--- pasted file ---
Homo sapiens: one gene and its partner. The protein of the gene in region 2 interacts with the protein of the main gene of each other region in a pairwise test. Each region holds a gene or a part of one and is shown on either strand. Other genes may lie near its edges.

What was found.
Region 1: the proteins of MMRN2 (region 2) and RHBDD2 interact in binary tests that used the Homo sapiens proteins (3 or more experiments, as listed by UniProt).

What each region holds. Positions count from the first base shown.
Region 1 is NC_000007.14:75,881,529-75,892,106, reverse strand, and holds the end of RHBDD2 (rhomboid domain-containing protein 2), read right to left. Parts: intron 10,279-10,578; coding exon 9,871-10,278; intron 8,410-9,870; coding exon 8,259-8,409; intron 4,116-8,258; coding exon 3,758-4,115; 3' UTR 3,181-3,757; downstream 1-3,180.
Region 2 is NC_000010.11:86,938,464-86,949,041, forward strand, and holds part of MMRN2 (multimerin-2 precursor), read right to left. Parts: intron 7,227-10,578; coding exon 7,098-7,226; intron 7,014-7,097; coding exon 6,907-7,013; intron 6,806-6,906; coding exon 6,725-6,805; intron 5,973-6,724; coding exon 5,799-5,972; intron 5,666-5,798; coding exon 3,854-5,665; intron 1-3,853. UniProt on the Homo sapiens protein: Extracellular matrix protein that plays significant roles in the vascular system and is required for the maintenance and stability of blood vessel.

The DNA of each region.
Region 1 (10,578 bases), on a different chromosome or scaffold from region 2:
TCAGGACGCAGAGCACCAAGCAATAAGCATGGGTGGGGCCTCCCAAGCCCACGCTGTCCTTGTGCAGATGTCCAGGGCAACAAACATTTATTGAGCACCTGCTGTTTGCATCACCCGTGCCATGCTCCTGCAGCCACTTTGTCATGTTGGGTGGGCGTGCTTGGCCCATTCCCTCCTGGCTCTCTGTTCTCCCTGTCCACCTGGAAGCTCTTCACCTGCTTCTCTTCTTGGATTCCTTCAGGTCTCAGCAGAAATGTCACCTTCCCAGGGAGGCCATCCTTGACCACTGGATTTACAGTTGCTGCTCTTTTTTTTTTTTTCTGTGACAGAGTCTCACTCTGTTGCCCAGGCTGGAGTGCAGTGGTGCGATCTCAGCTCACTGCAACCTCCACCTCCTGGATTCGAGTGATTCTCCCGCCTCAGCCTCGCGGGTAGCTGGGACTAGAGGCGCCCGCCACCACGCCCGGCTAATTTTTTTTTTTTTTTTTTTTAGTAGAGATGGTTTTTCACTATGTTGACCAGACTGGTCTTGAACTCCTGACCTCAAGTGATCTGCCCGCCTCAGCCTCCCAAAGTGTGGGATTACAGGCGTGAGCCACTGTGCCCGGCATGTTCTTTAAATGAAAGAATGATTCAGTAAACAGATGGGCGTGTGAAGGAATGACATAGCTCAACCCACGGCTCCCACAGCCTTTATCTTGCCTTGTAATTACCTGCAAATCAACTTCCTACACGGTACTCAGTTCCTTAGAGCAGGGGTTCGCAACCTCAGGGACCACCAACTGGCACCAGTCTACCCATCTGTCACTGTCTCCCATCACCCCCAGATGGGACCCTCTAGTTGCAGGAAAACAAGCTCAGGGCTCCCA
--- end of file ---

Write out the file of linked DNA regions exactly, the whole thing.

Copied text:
Homo sapiens: one gene and its partner. The protein of the gene in region 2 interacts with the protein of the main gene of each other region in a pairwise test. Each region holds a gene or a part of one and is shown on either strand. Other genes may lie near its edges.

What was found.
Region 1: the proteins of MMRN2 (region 2) and RHBDD2 interact in binary tests that used the Homo sapiens proteins (3 or more experiments, as listed by UniProt).

What each region holds. Positions count from the first base shown.
Region 1 is NC_000007.14:75,881,529-75,892,106, reverse strand, and holds the end of RHBDD2 (rhomboid domain-containing protein 2), read right to left. Parts: intron 10,279-10,578; coding exon 9,871-10,278; intron 8,410-9,870; coding exon 8,259-8,409; intron 4,116-8,258; coding exon 3,758-4,115; 3' UTR 3,181-3,757; downstream 1-3,180.
Region 2 is NC_000010.11:86,938,464-86,949,041, forward strand, and holds part of MMRN2 (multimerin-2 precursor), read right to left. Parts: intron 7,227-10,578; coding exon 7,098-7,226; intron 7,014-7,097; coding exon 6,907-7,013; intron 6,806-6,906; coding exon 6,725-6,805; intron 5,973-6,724; coding exon 5,799-5,972; intron 5,666-5,798; coding exon 3,854-5,665; intron 1-3,853. UniProt on the Homo sapiens protein: Extracellular matrix protein that plays significant roles in the vascular system and is required for the maintenance and stability of blood vessel.

The DNA of each region.
Region 1 (10,578 bases), on a different chromosome or scaffold from region 2:
TCAGGACGCAGAGCACCAAGCAATAAGCATGGGTGGGGCCTCCCAAGCCCACGCTGTCCTTGTGCAGATGTCCAGGGCAACAAACATTTATTGAGCACCTGCTGTTTGCATCACCCGTGCCATGCTCCTGCAGCCACTTTGTCATGTTGGGTGGGCGTGCTTGGCCCATTCCCTCCTGGCTCTCTGTTCTCCCTGTCCACCTGGAAGCTCTTCACCTGCTTCTCTTCTTGGATTCCTTCAGGTCTCAGCAGAAATGTCACCTTCCCAGGGAGGCCATCCTTGACCACTGGATTTACAGTTGCTGCTCTTTTTTTTTTTTTCTGTGACAGAGTCTCACTCTGTTGCCCAGGCTGGAGTGCAGTGGTGCGATCTCAGCTCACTGCAACCTCCACCTCCTGGATTCGAGTGATTCTCCCGCCTCAGCCTCGCGGGTAGCTGGGACTAGAGGCGCCCGCCACCACGCCCGGCTAATTTTTTTTTTTTTTTTTTTTAGTAGAGATGGTTTTTCACTATGTTGACCAGACTGGTCTTGAACTCCTGACCTCAAGTGATCTGCCCGCCTCAGCCTCCCAAAGTGTGGGATTACAGGCGTGAGCCACTGTGCCCGGCATGTTCTTTAAATGAAAGAATGATTCAGTAAACAGATGGGCGTGTGAAGGAATGACATAGCTCAACCCACGGCTCCCACAGCCTTTATCTTGCCTTGTAATTACCTGCAAATCAACTTCCTACACGGTACTCAGTTCCTTAGAGCAGGGGTTCGCAACCTCAGGGACCACCAACTGGCACCAGTCTACCCATCTGTCACTGTCTCCCATCACCCCCAGATGGGACCCTCTAGTTGCAGGAAAACAAGCTCAGGGCTCCCA